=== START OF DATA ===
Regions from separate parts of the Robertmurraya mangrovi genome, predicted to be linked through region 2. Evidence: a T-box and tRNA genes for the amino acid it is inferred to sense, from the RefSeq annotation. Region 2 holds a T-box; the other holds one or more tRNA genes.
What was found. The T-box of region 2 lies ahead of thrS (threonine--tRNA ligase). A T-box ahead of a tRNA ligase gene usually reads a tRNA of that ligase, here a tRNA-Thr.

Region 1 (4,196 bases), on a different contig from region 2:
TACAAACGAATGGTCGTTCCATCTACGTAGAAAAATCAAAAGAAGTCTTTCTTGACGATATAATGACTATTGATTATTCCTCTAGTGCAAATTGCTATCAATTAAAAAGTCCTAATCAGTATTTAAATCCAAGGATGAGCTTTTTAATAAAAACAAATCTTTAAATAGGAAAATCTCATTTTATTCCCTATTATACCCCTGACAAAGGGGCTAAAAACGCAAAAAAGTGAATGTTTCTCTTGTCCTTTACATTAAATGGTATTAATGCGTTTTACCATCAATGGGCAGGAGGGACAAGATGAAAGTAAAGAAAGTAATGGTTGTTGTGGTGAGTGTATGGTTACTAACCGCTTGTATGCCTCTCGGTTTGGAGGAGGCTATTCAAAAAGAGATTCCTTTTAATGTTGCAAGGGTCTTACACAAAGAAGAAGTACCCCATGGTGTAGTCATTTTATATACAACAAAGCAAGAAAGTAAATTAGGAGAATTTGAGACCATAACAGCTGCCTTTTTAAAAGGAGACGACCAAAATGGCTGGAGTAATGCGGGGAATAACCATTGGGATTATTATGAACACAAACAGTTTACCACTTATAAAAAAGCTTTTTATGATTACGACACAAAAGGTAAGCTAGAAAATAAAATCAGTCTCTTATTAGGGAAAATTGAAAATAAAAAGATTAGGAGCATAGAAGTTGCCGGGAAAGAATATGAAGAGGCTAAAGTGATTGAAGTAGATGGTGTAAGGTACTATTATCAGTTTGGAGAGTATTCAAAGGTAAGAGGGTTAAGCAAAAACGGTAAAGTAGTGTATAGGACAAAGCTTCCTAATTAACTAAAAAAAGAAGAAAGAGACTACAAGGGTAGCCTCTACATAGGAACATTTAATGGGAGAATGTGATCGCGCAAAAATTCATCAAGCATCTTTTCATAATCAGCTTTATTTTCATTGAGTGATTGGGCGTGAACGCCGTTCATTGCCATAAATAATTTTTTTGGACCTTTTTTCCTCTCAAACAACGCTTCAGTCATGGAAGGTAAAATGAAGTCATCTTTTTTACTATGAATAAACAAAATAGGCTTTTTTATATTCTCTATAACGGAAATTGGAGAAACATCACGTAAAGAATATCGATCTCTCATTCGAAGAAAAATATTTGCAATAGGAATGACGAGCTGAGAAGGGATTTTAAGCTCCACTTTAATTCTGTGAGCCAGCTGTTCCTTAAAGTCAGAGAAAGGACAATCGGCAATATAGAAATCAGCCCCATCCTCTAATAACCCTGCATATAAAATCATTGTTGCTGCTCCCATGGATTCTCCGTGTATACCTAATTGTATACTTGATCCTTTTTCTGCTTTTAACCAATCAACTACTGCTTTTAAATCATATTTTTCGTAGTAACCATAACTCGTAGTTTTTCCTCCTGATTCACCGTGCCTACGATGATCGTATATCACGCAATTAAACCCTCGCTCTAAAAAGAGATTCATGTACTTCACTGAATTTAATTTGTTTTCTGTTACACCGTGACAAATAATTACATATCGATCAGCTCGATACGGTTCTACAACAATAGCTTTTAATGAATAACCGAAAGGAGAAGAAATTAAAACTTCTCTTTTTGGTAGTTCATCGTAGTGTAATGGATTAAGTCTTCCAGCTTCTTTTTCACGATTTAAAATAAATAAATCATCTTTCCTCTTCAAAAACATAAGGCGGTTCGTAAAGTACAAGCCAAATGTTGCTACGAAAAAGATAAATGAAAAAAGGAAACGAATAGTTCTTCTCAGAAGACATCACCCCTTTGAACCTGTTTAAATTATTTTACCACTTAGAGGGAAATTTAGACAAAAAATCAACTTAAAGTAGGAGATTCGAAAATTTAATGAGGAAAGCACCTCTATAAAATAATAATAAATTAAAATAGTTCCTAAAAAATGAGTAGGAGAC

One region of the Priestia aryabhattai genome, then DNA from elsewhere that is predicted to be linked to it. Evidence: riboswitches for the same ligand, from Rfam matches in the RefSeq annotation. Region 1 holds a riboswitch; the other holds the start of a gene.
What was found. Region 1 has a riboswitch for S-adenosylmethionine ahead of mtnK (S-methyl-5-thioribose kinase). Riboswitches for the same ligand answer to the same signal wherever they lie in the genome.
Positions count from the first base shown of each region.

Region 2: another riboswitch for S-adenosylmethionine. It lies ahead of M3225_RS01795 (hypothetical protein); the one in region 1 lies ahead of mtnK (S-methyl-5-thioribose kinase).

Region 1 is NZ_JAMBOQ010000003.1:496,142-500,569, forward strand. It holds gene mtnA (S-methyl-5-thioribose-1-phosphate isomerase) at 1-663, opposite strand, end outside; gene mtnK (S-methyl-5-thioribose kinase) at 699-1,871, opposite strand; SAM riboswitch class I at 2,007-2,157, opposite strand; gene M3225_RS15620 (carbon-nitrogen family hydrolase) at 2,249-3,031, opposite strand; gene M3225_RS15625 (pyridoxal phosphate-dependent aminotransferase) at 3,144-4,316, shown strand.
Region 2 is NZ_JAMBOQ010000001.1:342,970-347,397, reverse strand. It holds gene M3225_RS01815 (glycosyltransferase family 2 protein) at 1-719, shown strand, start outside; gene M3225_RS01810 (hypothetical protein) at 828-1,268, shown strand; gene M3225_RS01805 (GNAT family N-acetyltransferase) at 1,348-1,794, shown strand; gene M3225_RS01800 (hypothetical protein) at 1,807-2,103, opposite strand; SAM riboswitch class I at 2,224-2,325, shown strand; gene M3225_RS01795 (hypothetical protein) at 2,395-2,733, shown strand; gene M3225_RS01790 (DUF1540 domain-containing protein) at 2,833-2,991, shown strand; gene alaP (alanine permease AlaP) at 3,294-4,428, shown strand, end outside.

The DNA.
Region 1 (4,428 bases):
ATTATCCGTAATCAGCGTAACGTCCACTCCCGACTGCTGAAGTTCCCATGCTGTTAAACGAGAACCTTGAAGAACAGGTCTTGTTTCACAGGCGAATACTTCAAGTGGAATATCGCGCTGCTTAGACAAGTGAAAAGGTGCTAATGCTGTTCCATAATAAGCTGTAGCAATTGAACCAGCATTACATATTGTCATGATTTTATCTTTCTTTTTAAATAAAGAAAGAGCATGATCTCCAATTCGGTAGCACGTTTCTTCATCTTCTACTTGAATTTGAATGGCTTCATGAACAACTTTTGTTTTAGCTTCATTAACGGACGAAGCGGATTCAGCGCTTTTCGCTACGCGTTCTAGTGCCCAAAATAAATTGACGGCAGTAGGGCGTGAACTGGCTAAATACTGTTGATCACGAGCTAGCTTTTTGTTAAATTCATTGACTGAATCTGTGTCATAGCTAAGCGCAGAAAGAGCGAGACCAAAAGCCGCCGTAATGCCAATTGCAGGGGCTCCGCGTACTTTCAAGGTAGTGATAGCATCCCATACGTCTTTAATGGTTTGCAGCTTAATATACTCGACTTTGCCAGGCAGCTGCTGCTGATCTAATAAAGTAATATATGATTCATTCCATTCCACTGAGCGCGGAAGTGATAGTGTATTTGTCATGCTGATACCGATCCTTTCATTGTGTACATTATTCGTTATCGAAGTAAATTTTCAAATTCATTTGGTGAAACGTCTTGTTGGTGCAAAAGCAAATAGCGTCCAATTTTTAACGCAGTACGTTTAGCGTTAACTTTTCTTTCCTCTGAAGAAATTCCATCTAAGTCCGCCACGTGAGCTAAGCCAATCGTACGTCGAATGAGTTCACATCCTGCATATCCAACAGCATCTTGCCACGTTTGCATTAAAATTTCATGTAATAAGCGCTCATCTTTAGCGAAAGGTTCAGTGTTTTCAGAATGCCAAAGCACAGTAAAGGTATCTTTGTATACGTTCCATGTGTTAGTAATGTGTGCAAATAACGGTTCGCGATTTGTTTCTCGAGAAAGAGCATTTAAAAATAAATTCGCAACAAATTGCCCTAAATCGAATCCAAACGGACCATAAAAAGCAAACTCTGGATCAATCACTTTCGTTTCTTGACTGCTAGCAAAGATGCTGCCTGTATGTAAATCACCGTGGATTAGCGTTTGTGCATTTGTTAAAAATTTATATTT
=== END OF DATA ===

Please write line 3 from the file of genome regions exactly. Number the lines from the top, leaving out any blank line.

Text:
Region 1 (4,196 bases), on a different contig from region 2: